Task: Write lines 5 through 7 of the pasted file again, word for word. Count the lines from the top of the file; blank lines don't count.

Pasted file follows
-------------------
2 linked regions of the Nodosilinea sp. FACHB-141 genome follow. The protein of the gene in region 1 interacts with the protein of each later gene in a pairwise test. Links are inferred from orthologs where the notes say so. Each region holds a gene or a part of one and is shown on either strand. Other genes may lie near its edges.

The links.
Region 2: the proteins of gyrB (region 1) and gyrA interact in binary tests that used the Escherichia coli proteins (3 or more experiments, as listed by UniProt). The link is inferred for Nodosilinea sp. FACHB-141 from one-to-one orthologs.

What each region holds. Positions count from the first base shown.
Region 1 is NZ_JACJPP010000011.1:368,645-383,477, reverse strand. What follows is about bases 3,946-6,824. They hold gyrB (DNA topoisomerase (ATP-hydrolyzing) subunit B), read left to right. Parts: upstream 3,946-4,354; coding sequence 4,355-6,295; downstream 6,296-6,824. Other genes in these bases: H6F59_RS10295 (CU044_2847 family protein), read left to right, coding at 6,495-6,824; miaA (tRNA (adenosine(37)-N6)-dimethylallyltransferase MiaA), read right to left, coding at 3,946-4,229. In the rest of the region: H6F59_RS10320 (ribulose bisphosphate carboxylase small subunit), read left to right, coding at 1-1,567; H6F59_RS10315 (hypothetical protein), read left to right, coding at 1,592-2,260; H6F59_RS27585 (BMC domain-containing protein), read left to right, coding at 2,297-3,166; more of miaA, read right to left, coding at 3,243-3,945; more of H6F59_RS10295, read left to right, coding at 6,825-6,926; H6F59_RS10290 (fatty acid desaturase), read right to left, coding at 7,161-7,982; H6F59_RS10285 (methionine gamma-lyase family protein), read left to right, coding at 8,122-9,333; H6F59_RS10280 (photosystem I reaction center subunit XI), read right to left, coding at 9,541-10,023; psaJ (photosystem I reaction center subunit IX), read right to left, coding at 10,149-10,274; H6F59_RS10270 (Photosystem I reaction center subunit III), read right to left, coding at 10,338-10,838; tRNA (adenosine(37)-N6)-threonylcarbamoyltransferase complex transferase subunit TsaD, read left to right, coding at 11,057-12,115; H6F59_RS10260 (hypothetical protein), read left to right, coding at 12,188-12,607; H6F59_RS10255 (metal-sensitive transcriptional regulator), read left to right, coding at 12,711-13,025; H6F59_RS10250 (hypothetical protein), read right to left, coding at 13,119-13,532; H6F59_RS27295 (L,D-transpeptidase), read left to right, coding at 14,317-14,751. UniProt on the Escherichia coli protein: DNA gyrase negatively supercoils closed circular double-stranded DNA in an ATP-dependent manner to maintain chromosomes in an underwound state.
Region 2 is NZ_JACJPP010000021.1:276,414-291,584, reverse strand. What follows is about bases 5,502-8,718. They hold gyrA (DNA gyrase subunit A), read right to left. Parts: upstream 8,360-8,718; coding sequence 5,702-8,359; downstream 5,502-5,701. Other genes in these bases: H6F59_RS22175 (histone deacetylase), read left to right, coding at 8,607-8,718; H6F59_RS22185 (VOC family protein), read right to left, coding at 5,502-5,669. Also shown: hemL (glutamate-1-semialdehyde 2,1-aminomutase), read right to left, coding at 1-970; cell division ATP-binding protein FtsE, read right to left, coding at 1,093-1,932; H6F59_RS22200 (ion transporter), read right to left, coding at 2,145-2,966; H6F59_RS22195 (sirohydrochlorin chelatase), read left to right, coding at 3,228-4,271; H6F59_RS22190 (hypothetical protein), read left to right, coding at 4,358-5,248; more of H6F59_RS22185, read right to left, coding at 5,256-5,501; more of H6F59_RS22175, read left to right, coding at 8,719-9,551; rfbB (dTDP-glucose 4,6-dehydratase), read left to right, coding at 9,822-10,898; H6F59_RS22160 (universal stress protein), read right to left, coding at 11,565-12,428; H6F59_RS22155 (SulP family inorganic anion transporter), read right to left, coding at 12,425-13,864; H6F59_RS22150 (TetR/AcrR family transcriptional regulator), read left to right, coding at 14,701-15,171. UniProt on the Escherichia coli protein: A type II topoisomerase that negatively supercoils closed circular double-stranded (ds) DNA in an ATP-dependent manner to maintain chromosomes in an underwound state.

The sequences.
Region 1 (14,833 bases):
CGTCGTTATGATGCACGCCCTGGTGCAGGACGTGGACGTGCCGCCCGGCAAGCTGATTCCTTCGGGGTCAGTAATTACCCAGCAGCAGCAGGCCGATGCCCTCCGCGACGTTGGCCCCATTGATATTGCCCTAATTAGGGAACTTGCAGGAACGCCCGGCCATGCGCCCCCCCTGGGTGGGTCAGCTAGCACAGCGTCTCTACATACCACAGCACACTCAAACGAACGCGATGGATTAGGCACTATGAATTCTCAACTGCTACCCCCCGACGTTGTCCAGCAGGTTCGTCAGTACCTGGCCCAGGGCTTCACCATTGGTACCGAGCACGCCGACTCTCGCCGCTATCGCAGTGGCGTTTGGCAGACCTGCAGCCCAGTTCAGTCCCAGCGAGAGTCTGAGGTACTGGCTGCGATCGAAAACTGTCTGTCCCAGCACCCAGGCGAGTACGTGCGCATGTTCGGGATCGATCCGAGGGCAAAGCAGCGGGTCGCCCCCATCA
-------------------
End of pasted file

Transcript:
Region 1 is NZ_JACJPP010000011.1:368,645-383,477, reverse strand. What follows is about bases 3,946-6,824. They hold gyrB (DNA topoisomerase (ATP-hydrolyzing) subunit B), read left to right. Parts: upstream 3,946-4,354; coding sequence 4,355-6,295; downstream 6,296-6,824. Other genes in these bases: H6F59_RS10295 (CU044_2847 family protein), read left to right, coding at 6,495-6,824; miaA (tRNA (adenosine(37)-N6)-dimethylallyltransferase MiaA), read right to left, coding at 3,946-4,229. In the rest of the region: H6F59_RS10320 (ribulose bisphosphate carboxylase small subunit), read left to right, coding at 1-1,567; H6F59_RS10315 (hypothetical protein), read left to right, coding at 1,592-2,260; H6F59_RS27585 (BMC domain-containing protein), read left to right, coding at 2,297-3,166; more of miaA, read right to left, coding at 3,243-3,945; more of H6F59_RS10295, read left to right, coding at 6,825-6,926; H6F59_RS10290 (fatty acid desaturase), read right to left, coding at 7,161-7,982; H6F59_RS10285 (methionine gamma-lyase family protein), read left to right, coding at 8,122-9,333; H6F59_RS10280 (photosystem I reaction center subunit XI), read right to left, coding at 9,541-10,023; psaJ (photosystem I reaction center subunit IX), read right to left, coding at 10,149-10,274; H6F59_RS10270 (Photosystem I reaction center subunit III), read right to left, coding at 10,338-10,838; tRNA (adenosine(37)-N6)-threonylcarbamoyltransferase complex transferase subunit TsaD, read left to right, coding at 11,057-12,115; H6F59_RS10260 (hypothetical protein), read left to right, coding at 12,188-12,607; H6F59_RS10255 (metal-sensitive transcriptional regulator), read left to right, coding at 12,711-13,025; H6F59_RS10250 (hypothetical protein), read right to left, coding at 13,119-13,532; H6F59_RS27295 (L,D-transpeptidase), read left to right, coding at 14,317-14,751. UniProt on the Escherichia coli protein: DNA gyrase negatively supercoils closed circular double-stranded DNA in an ATP-dependent manner to maintain chromosomes in an underwound state.
Region 2 is NZ_JACJPP010000021.1:276,414-291,584, reverse strand. What follows is about bases 5,502-8,718. They hold gyrA (DNA gyrase subunit A), read right to left. Parts: upstream 8,360-8,718; coding sequence 5,702-8,359; downstream 5,502-5,701. Other genes in these bases: H6F59_RS22175 (histone deacetylase), read left to right, coding at 8,607-8,718; H6F59_RS22185 (VOC family protein), read right to left, coding at 5,502-5,669. Also shown: hemL (glutamate-1-semialdehyde 2,1-aminomutase), read right to left, coding at 1-970; cell division ATP-binding protein FtsE, read right to left, coding at 1,093-1,932; H6F59_RS22200 (ion transporter), read right to left, coding at 2,145-2,966; H6F59_RS22195 (sirohydrochlorin chelatase), read left to right, coding at 3,228-4,271; H6F59_RS22190 (hypothetical protein), read left to right, coding at 4,358-5,248; more of H6F59_RS22185, read right to left, coding at 5,256-5,501; more of H6F59_RS22175, read left to right, coding at 8,719-9,551; rfbB (dTDP-glucose 4,6-dehydratase), read left to right, coding at 9,822-10,898; H6F59_RS22160 (universal stress protein), read right to left, coding at 11,565-12,428; H6F59_RS22155 (SulP family inorganic anion transporter), read right to left, coding at 12,425-13,864; H6F59_RS22150 (TetR/AcrR family transcriptional regulator), read left to right, coding at 14,701-15,171. UniProt on the Escherichia coli protein: A type II topoisomerase that negatively supercoils closed circular double-stranded (ds) DNA in an ATP-dependent manner to maintain chromosomes in an underwound state.

The sequences.